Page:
A new Doctor of Divinity talks: Online versus Face to Face Degrees
A long time ago a D.D. (Doctor of Divinity) was a prestigious title bestowed by Church on the basis of outstanding works of faith or by institutions of higher learning (namely Oxford) after the candidate had completed a Ph.D. and went on to become a scholarly authority on Religious Studies. It is the oldest of the “higher doctorates” (Doctor of Divinity, Doctor of Laws, Doctor of Science, and Doctor of Letters).
Last night, under the influence of too much caffeine and sugar, with a wife whose divinely inspired celestial nocturnal sounds are the equivalent of a Snorlax’ sound attack, and nearly on the verge of loosing all of my power of reason, I became an Ordained Minister and got the title Doctor of Divinity.
Getting a Doctor of Laws (Legum Doctor, or Ll.D.) is REALLY hard. The only university who offers it through study is the University of Malta, and it’s amazingly hard to complete. Some other institutions might award honorary Ll.D. degrees based on publication and accomplishments, but it’s increasingly hard. Likewise, the Doctor of Science is only awarded to post-doctoral scientists whose contributions to the field are outstanding. By outstanding I mean something like “I have discovered the cure to AIDS”. The “easiest” to get (at least to a lit. and languages guy like me) is the Doctor of Letters (D.Litt.) with various options available: 1. After you complete a Ph.D. and have published enough stuff and have been publishing for 10 – 15 years, you submit your portfolio for review. If you’re lucky, the examiner board at Oxford, Cambridge, or another equally impressive institution will grant it. 2. Go to Drew University’s doctoral program. Although it only requires 30 credits of coursework (9 less than in most other Ph.D. programs), a few people have said that writing a dissertation with them is horrible. 3. Find a university that offers a D.Litt et Phil doctoral program – a Dissertation-only Ph.D. The University of South Africa (a 100+ year old institution that began as an extension of Cambridge for white South Africans) offers extremely solid D.Litt. et. Phil. programs on various disciplines. You know they’re for real when people have said things like “I started with them on a thesis on X topic, but the ranking member of the university left, and the ones that are still there don’t know about my topic, so the University told me to stop my studies until they get someone who is an authority on the field”. In short, a higher doctoral degree is possibly the greatest recognition that a scholar could get outside of a Nobel Prize.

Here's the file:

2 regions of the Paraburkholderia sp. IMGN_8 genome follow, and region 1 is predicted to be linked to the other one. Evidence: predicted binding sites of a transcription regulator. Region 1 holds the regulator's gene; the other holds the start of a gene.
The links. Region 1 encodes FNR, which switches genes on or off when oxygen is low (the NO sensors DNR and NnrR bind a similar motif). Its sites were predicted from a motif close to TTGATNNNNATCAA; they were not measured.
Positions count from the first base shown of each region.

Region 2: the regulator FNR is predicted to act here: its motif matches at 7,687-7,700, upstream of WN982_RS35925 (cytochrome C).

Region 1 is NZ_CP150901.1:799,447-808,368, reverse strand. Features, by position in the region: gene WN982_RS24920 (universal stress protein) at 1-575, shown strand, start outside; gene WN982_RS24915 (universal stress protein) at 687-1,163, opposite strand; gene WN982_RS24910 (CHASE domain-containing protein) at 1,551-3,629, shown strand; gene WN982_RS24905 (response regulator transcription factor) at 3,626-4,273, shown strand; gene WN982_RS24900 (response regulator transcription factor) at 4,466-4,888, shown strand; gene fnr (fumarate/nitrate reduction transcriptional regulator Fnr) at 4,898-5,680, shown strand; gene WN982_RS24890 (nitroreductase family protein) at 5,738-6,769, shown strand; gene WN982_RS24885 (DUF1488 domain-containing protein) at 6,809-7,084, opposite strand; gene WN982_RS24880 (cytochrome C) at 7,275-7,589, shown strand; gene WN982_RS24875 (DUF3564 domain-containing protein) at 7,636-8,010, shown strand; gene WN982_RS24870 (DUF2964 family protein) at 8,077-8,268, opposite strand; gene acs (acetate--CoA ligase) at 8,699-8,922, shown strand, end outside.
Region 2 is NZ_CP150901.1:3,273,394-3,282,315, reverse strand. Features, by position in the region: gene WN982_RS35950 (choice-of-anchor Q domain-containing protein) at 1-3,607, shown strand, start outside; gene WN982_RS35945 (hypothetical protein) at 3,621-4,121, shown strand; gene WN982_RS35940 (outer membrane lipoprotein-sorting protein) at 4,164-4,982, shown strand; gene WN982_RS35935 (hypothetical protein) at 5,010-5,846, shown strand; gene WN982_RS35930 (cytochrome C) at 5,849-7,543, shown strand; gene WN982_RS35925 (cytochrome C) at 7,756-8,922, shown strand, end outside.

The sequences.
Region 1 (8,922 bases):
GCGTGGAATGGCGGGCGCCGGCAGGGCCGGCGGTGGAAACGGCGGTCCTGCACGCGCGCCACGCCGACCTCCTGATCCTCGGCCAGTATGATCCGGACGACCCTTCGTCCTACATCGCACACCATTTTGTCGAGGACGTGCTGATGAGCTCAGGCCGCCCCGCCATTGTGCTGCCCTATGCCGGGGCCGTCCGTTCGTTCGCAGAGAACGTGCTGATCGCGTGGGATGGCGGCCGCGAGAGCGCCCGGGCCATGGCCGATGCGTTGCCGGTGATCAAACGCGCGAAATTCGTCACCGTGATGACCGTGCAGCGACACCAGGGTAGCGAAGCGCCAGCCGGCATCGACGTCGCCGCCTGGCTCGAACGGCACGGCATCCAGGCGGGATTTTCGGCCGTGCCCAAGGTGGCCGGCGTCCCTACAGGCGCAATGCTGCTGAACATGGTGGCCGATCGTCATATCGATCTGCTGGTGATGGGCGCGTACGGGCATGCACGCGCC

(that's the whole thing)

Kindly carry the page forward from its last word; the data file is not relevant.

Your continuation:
The Doctor of Divinity used to be the most senior of these. With only the Vatican and old universities having the authority to bestow these, they were an extremely coveted prize. Now, however, every “online ministry” has the “legal authority” to “bestow” these.
Last night it took me 5 minutes to “become ordained” (under the influence of caffeine and sugar-induced insomnia) and 5 more minutes to become a “Doctor of Divinity”. I chose this one because it was the cheapest one (free ordainment!!!) and nicest looking one. There are, however, a number of “religious institutions” online who will not hesitate to sell Doctors of Divinity to individuals. Sure, they require a 1 page testimony on how you became Christian / were touched by god / became spiritual / came in touch with the Goddess, etc, but that isn’t really important for them. What they care is that you pay them 10 – 50$ if you want a hard copy of it.
With this recent practice, the D.D. title, it seems to me, has lost much of its prominence. Sure, if someone shows me legit credentials from The Vatican or from Oxford (or another similar authority) that they are a Doctor of Divinity I will defer to their academic authority. However, those are exceedingly rare, and most of them likely live inside the Vatican. This recent experience, however, has gotten me thinking of something far more concerning than the downgrading of a specific “Higher Doctorate” title – and that is Online Education as a whole.